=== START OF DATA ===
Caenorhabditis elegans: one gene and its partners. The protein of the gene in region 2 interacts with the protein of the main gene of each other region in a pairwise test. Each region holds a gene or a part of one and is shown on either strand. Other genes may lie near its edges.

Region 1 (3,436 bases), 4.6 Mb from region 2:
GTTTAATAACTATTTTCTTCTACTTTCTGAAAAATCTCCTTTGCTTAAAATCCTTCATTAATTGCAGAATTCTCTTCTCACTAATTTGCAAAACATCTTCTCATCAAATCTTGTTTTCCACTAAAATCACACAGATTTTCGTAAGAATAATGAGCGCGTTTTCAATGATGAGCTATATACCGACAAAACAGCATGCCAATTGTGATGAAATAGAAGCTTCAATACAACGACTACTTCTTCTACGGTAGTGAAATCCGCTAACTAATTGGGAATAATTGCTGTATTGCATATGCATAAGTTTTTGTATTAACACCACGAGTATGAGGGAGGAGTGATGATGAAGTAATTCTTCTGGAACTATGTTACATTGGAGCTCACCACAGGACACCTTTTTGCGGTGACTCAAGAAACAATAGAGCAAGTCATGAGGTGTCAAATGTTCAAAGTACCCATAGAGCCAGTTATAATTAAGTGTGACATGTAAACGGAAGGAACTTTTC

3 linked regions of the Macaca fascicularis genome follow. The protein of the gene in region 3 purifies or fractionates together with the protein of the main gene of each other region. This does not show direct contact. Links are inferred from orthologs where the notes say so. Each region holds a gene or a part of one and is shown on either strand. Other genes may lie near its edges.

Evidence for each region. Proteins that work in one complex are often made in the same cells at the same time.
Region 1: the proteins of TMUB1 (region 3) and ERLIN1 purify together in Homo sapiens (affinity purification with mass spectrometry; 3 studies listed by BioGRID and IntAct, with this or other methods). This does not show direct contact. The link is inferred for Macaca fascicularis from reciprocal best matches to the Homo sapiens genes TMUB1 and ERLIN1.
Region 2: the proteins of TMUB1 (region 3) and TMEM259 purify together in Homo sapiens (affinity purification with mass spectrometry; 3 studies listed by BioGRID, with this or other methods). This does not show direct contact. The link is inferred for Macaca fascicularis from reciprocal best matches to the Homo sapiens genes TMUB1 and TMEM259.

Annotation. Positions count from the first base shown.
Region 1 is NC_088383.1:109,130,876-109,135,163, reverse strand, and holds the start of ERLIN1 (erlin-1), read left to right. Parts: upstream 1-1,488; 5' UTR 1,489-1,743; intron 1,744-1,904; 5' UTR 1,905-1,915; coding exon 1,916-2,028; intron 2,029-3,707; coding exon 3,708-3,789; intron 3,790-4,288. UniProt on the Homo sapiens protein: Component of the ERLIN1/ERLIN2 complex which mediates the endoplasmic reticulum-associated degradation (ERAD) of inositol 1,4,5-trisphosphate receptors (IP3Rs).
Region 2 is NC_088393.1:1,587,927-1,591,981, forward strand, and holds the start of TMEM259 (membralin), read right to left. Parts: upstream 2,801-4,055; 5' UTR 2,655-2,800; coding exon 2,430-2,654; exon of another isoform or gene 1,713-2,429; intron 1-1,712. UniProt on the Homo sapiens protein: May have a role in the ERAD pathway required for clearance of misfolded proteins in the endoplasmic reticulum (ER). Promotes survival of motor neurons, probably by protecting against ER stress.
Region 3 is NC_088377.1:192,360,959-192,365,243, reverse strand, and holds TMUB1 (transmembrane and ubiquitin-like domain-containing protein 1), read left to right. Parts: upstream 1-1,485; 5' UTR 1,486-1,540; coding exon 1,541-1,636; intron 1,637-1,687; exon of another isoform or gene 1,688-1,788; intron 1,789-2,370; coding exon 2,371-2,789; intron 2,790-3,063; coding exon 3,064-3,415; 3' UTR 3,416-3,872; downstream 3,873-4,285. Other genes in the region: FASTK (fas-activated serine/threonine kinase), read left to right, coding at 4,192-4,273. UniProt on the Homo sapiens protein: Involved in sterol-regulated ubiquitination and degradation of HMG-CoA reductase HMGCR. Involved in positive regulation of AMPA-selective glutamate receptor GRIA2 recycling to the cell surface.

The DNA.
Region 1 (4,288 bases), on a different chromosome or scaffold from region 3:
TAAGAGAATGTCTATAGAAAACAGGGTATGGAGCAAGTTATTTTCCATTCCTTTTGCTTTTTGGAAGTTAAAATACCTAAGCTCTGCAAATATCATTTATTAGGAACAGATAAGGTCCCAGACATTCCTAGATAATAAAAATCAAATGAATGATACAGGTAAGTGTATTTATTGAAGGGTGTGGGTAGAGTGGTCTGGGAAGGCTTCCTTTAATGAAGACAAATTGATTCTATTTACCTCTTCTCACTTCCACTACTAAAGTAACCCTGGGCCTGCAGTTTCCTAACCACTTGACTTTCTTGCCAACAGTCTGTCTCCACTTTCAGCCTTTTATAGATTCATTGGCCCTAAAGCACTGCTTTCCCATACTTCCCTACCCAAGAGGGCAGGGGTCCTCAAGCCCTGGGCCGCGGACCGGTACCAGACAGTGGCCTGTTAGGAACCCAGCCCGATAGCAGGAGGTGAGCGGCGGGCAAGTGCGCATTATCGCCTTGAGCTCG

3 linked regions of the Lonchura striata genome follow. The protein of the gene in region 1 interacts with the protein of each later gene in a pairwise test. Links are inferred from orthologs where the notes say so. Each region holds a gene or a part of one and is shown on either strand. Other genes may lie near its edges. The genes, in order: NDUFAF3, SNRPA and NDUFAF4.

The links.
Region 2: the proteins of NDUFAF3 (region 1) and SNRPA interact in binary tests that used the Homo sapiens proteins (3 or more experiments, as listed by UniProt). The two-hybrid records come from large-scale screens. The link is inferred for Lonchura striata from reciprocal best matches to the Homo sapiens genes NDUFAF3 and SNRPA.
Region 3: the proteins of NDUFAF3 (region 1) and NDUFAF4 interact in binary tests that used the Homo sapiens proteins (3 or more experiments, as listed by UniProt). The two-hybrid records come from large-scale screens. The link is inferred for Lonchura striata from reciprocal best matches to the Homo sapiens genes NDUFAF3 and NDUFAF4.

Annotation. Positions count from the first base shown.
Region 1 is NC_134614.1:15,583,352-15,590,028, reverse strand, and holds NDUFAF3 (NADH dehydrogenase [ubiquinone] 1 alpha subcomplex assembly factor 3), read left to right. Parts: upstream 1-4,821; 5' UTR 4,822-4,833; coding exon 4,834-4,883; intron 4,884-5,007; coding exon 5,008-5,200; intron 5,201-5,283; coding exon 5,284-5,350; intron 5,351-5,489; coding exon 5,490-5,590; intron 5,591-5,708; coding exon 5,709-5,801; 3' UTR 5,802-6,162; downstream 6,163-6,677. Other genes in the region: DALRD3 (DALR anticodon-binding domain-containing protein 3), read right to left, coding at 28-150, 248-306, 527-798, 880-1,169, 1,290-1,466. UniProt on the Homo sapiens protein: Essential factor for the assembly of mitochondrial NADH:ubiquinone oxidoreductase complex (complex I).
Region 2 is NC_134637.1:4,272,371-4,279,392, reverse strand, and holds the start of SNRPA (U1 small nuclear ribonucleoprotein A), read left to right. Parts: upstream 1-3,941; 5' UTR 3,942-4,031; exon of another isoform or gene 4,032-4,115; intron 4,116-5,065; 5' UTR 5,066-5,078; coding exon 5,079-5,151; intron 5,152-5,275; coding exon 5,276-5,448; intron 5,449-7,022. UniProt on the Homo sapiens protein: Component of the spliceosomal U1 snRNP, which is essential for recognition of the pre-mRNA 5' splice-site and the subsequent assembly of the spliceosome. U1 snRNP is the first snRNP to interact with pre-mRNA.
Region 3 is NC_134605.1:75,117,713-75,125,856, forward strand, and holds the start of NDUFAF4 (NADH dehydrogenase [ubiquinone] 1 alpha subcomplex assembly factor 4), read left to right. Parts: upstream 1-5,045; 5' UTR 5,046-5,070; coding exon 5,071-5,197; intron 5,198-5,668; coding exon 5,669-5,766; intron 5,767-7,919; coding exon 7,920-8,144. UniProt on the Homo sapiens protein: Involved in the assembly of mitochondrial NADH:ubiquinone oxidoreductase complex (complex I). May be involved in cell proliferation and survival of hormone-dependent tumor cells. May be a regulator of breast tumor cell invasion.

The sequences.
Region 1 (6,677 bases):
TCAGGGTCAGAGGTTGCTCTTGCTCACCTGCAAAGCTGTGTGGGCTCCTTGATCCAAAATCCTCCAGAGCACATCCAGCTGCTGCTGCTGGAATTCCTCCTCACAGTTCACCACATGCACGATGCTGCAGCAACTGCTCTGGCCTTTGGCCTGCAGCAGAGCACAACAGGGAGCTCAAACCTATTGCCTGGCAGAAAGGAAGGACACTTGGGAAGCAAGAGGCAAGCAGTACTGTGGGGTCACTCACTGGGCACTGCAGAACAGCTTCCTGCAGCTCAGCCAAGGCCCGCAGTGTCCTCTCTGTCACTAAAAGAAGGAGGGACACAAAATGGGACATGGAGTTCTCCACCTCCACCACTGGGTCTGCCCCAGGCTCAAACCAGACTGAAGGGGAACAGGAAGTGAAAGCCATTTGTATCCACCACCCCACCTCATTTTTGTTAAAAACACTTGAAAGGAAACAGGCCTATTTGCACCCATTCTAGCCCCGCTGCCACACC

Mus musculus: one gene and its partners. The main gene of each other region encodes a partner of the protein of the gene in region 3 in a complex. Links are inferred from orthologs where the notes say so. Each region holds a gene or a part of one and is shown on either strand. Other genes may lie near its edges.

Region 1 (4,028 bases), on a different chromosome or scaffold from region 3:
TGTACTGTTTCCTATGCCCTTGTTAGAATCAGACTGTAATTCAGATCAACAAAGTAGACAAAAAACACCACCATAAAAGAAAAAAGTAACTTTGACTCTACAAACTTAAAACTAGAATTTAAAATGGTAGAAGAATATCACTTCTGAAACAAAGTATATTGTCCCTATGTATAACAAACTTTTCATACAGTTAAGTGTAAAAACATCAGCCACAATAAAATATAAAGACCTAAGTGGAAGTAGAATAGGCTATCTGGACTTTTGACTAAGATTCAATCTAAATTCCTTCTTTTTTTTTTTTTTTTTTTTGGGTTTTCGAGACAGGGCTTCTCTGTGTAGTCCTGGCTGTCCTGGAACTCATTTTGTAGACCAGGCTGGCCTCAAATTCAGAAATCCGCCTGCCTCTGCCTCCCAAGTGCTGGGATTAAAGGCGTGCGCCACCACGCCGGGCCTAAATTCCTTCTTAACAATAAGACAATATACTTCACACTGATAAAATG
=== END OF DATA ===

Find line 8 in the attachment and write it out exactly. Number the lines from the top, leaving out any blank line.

Annotation. Positions count from the first base shown.